|Deborah Seagle Jordan|
Deborah Seagle Jordan received a $25,000 settlement check from an insurance company meant for one of her clients. The client never received a penny. Jordan is responsible for the trust account and must, under state bar rules, account for every withdrawal. No money remains in the account.
Jordan’s attorney, Chris Williams, said his client is guilty of nothing more than poor accounting and bad office management.
Messy books? Yes. Bad hiring choices? Yes. Theft? No.
Further, Williams claims Jordan handled multiple cases for the client and her family and that the money in the trust account was due her for attorney fees and expenses.
“Dollar for dollar (Jordan) got the money she was due over time,” Williams said.
A jury of eight women and six men (accounting for two alternates) were seated Monday morning at the Houston County Courthouse. Jordan is charged with first degree theft of property, a Class B felony punishable by between two and 20 years in prison.
According to opening statements from assistant district attorney Banks Smith and initial testimony in the trial Monday, the state asserts the following happened:
» Houston County resident Patsy Todd retained Jordan in 2011 to represent her in an automobile accident case. The case eventually settled for $25,000.
» Todd died in February of 2012. Her daughter, Shannon Farr, is the legal heir to the Todd estate.
» On Feb. 8, 2012, Alfa Insurance writes a check to the Todd estate and to Jordan’s law office for $25,000. The funds are placed in a trust account the next day.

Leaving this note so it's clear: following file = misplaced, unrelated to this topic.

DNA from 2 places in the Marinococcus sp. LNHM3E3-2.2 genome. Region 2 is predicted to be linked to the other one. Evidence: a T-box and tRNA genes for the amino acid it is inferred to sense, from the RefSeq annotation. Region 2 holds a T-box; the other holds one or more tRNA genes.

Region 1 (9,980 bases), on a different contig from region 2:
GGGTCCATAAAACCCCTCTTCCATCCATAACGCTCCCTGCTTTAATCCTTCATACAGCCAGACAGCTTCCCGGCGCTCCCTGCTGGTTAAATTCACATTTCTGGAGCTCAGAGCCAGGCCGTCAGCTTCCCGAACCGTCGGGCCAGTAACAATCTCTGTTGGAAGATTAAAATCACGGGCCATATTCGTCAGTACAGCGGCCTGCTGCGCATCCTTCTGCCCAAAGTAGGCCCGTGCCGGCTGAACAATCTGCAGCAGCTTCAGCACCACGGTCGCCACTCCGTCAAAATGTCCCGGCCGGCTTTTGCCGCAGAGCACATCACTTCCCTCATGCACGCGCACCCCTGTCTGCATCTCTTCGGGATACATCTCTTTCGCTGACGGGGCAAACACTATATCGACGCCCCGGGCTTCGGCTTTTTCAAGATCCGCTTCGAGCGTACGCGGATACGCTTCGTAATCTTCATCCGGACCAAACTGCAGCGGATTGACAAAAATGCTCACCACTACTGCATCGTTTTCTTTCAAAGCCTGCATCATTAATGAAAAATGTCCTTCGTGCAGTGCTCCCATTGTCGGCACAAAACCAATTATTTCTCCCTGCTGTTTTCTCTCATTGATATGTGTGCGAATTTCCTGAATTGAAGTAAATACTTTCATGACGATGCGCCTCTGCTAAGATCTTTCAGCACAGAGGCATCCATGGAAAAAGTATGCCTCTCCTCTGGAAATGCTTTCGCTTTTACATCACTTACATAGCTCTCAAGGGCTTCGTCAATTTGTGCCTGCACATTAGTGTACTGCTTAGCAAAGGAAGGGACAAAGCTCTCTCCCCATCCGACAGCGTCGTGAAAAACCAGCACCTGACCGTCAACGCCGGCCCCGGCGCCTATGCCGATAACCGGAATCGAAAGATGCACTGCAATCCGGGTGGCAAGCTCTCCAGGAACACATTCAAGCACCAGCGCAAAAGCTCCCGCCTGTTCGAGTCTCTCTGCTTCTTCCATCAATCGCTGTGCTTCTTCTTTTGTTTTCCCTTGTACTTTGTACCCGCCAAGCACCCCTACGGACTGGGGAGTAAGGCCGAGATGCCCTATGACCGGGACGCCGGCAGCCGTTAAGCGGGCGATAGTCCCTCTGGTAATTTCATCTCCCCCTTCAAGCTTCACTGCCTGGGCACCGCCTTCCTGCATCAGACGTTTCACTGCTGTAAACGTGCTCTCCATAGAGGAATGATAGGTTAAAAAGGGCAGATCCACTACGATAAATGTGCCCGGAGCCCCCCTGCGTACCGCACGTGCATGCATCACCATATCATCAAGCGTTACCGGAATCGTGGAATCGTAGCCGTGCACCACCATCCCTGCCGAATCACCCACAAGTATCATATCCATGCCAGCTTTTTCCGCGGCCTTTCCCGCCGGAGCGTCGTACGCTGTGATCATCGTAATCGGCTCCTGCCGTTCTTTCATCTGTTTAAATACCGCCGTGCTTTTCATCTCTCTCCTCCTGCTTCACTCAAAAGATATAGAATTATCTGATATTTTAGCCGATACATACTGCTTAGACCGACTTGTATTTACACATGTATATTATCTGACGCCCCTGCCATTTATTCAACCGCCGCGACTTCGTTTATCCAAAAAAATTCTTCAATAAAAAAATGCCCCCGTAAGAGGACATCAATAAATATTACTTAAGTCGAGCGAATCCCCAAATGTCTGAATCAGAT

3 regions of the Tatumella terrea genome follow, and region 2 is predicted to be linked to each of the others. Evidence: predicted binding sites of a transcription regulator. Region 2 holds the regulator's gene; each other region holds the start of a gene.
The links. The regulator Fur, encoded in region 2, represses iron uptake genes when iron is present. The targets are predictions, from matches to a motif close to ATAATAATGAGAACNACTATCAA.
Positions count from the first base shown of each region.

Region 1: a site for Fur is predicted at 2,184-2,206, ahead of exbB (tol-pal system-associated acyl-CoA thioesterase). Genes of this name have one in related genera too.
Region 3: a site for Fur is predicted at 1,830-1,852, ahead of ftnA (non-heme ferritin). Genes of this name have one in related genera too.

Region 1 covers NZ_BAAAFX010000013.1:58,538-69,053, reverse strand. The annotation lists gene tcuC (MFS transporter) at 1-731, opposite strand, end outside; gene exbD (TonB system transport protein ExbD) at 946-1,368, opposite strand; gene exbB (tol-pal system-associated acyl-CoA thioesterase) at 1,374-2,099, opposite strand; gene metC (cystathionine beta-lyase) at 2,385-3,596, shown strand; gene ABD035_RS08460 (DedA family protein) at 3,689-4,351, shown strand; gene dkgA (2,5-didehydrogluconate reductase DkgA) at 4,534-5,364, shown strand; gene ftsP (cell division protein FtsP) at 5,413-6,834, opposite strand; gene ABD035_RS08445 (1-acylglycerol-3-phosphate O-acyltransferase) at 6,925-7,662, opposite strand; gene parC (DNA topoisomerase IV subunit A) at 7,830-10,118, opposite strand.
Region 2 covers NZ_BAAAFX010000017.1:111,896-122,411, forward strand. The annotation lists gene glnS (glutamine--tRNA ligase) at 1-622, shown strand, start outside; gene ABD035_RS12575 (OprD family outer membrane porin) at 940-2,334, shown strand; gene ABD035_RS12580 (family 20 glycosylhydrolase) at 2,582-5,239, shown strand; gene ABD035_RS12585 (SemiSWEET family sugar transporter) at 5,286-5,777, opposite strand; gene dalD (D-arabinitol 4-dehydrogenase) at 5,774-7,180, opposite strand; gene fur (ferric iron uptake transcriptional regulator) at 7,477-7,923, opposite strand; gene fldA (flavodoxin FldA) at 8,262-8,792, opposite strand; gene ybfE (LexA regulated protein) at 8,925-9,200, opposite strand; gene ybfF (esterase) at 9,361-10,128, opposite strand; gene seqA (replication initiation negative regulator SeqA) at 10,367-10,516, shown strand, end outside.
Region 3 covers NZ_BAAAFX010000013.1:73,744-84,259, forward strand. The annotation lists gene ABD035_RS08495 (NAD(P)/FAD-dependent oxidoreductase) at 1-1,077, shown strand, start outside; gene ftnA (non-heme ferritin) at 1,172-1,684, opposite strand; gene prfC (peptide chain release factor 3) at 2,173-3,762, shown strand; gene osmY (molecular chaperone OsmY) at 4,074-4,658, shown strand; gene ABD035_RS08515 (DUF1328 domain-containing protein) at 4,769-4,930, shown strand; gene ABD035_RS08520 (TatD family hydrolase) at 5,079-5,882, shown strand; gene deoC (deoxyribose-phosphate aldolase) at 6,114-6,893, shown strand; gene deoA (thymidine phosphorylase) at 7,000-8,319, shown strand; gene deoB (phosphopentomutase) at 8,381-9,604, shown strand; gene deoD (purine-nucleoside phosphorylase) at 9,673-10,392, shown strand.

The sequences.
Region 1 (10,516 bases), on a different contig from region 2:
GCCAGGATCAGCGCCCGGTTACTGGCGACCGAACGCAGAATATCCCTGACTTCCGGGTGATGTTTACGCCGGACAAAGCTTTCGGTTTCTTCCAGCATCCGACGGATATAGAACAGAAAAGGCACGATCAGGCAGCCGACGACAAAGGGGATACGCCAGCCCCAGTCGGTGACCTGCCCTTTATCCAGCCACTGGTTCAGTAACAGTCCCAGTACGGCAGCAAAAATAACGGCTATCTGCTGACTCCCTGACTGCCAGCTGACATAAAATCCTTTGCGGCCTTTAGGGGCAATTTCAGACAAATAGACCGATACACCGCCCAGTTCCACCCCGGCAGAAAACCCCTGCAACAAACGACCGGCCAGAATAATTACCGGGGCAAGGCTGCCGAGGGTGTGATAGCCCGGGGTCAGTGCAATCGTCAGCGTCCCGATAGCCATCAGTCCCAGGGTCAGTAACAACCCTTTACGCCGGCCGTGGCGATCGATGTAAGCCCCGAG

» One week later, all of the fund were gone from the account and none had been paid to Farr.
» After repeated attempts to learn about the state of the trust fund from Jordan, Farr retained Dothan attorney Laura Wells to handle the matter.
» Wells said she spent three months trying to obtain the Todd estate file from Jordan, with no success. In August of 2012, she contacted the Alabama Bar Association.
» The Bar Association initiated an investigation and determined that no funds were ever paid to Farr and little, if any, documentation was provided by Jordan to justify the withdrawals from the account.
“None of it went to Ms. Farr,” Smith said. “None of it can be accounted for. The money is gone.”
» The Dothan Police Department also initiated an investigation and later arrested Jordan in November of 2012 and charged her with first degree theft of property.
Williams, during opening statements, said the state’s account “missed the big picture of the story.”
According to Williams, Jordan inherited her father’s law practice when it was in a state of disarray, hired an office manager who performed poorly and was going through stressful personal issues during the time in question.
Williams also said Jordan handled at least two other cases for the family and that any money taken from the account could be considered payment for work done.
“There was no criminal intent,” Williams said. “She had no guilty mind.”
Testimony continues Monday afternoon and Tuesday.
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Attorney: Dothan lawyer guilty of bad accounting, not theft